Sweeping rules changes were adopted to add action and tempo to games: one sudden-death overtime period was added for preseason and regular-season games; the goal posts were moved from the goal line to the end lines; kickoffs were moved from the 40- to the 35-yard line; after missed field goals from beyond the 20, the ball was to be returned to the line of scrimmage; restrictions were placed on members of the punting team to open up return possibilities; roll-blocking and cutting of wide receivers was eliminated; the extent of downfield contact a defender could have with an eligible receiver was restricted; the penalties for offensive holding, illegal use of the hands, and tripping were reduced from 15 to 10 yards; wide receivers blocking back toward the ball within three yards of the line of scrimmage were prevented from blocking below the waist, April 25.

Seattle was awarded an NFL franchise to begin play in 1976, June 4. Lloyd W. Nordstrom, president of the Seattle Seahawks, and Hugh Culverhouse, president of the Tampa Bay Buccaneers, signed franchise agreements, December 5.

The Birmingham Americans defeated the Florida Blazers 22-21 in the WFL World Bowl, winning the league championship, December 5.

Pittsburgh defeated Minnesota 16-6 in Super Bowl IX at New Orleans, the Steelers' first championship since entering the NFL in 1933. The NBC telecast was viewed by approximately 78 million people.

The Memphis Southmen of the WFL signed Larry Csonka, Jim Kiick, and Paul Warfield of Miami, March 31.

The divisional winners with the highest won-loss percentage were made the home team for the divisional playoffs, and the surviving winners with the highest percentage made home teams for the championship games, June 26.

Referees were equipped with wireless microphones for all preseason, regular-season, and playoff games.

The Lions moved to the new Pontiac Silverdome. The Giants played their home games in Shea Stadium. The Saints moved into the Louisiana Superdome.

The World Football League folded, October 22.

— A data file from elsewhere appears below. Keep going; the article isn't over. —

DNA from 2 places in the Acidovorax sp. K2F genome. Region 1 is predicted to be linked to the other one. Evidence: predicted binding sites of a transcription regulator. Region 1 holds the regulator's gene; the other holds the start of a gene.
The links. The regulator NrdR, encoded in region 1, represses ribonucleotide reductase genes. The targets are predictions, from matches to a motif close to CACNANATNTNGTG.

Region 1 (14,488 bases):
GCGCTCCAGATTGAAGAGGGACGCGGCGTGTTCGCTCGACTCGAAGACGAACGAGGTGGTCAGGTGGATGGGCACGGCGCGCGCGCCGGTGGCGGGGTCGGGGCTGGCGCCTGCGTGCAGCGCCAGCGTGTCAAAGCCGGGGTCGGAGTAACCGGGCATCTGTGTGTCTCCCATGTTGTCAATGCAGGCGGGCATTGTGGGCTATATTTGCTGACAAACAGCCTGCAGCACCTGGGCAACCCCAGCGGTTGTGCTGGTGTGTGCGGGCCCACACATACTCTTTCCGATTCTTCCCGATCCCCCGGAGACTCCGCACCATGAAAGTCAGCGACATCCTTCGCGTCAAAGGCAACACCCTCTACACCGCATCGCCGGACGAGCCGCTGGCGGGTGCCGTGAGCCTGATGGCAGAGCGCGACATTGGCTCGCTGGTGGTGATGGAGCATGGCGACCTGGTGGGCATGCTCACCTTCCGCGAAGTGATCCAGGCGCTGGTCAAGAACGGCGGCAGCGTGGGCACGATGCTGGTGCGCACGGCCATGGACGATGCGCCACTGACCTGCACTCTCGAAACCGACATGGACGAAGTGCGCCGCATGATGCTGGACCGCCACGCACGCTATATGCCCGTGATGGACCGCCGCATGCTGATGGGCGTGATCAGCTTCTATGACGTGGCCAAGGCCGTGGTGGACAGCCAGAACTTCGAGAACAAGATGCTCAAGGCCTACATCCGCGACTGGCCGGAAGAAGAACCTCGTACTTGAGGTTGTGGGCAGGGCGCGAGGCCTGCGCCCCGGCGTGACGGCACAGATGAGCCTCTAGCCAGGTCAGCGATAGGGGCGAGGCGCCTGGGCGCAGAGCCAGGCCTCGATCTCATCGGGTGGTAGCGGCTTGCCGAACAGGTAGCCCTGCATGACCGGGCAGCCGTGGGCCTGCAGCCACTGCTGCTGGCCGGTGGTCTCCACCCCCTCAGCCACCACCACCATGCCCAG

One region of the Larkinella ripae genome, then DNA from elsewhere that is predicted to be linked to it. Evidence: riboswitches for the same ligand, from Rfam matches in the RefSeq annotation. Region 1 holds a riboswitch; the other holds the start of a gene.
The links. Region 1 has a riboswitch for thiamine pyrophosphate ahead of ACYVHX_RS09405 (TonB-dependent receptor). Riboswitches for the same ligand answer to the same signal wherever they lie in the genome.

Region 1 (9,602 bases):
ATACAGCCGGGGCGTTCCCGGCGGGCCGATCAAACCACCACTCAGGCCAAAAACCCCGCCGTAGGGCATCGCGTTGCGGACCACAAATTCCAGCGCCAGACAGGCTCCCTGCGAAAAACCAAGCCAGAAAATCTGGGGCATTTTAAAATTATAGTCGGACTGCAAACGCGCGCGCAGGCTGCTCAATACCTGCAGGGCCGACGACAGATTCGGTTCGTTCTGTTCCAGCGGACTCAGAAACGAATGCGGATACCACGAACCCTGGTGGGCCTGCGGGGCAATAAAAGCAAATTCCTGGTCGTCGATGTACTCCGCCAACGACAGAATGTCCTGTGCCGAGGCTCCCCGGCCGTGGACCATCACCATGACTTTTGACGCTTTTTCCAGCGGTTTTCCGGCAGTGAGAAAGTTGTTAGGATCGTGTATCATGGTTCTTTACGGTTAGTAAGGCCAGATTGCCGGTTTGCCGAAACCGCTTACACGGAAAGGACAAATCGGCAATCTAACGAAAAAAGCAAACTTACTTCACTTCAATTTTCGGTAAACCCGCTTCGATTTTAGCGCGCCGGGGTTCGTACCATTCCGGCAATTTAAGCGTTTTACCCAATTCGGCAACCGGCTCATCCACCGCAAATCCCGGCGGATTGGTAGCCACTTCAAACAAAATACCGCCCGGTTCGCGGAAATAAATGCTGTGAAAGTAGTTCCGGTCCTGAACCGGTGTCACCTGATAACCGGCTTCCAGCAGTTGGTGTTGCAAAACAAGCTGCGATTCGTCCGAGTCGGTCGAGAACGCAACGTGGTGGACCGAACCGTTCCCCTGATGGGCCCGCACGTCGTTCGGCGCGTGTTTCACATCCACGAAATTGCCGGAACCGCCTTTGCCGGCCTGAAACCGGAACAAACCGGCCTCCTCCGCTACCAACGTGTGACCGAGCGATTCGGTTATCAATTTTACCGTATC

Pittsburgh defeated Dallas 21-17 in Super Bowl X in Miami. The Steelers joined Green Bay and Miami as the only teams to win two Super Bowls; the Cowboys became the first wild-card team to play in the Super Bowl. The CBS telecast was viewed by an estimated 80 million people, the largest television audience in history.

Lloyd Nordstrom, the president of the Seahawks, died at 66, January 20. His brother Elmer succeeded him as majority representative of the team.

The owners awarded Super Bowl XII, to be played on January 15, 1978, to New Orleans. They also adopted the use of two 30-second clocks for all games, visible to both players and fans to note the official time between the ready-for-play signal and snap of the ball, March 16.

A veteran player allocation was held to stock the Seattle and Tampa Bay franchises with 39 players each, March 30-31. In the college draft, Seattle and Tampa Bay each received eight extra choices, April 8-9.

The Giants moved into new Giants Stadium in East Rutherford, New Jersey.

The Steelers defeated the College All-Stars in a storm-shortened Chicago College All-Star Game, the last of the series, July 23. St. Louis defeated San Diego 20-10 in a preseason game before 38,000 in Korakuen Stadium, Tokyo, in the first NFL game outside of North America, August 16.

Oakland defeated Minnesota 32-14 in Super Bowl XI at Pasadena, January 9. The paid attendance was a pro record 103,438. The NBC telecast was viewed by 81.9 million people, the largest ever to view a sports event. The victory was the fifth consecutive for the AFC in the Super Bowl.

The NFL Players Association and the NFL Management Council ratified a collective bargaining agreement extending until 1982, covering five football seasons while continuing the pension plan-including years 1974, 1975, and 1976-with contributions totaling more than $55 million. The total cost of the agreement was estimated at $107 million. The agreement called for a college draft at least through 1986; contained a no-strike, no-suit clause; established a 43-man active player limit; reduced pension vesting to four years; provided for increases in minimum salaries and preseason and postseason pay; improved insurance, medical, and dental benefits; modified previous practices in player movement and control; and reaffirmed the NFL Commissioner's disciplinary authority. Additionally, the agreement called for the NFL member clubs to make payments totaling $16 million the next 10 years to settle various legal disputes, February 25.

The San Francisco 49ers were sold to Edward J. DeBartolo, Jr., March 28.

A 16-game regular season, 4-game preseason was adopted to begin in 1978, March 29. A second wild-card team was adopted for the playoffs beginning in 1978, with the wild-card teams to play each other and the winners advancing to a round of eight postseason series.

The Seahawks were permanently aligned in the AFC Western Division and the Buccaneers in the NFC Central Division, March 31.

The owners awarded Super Bowl XIII, to be played on January 21, 1979, to Miami, to be played in the Orange Bowl; Super Bowl XIV, to be played January 20, 1980, was awarded to Pasadena, to be played in the Rose Bowl, June 14.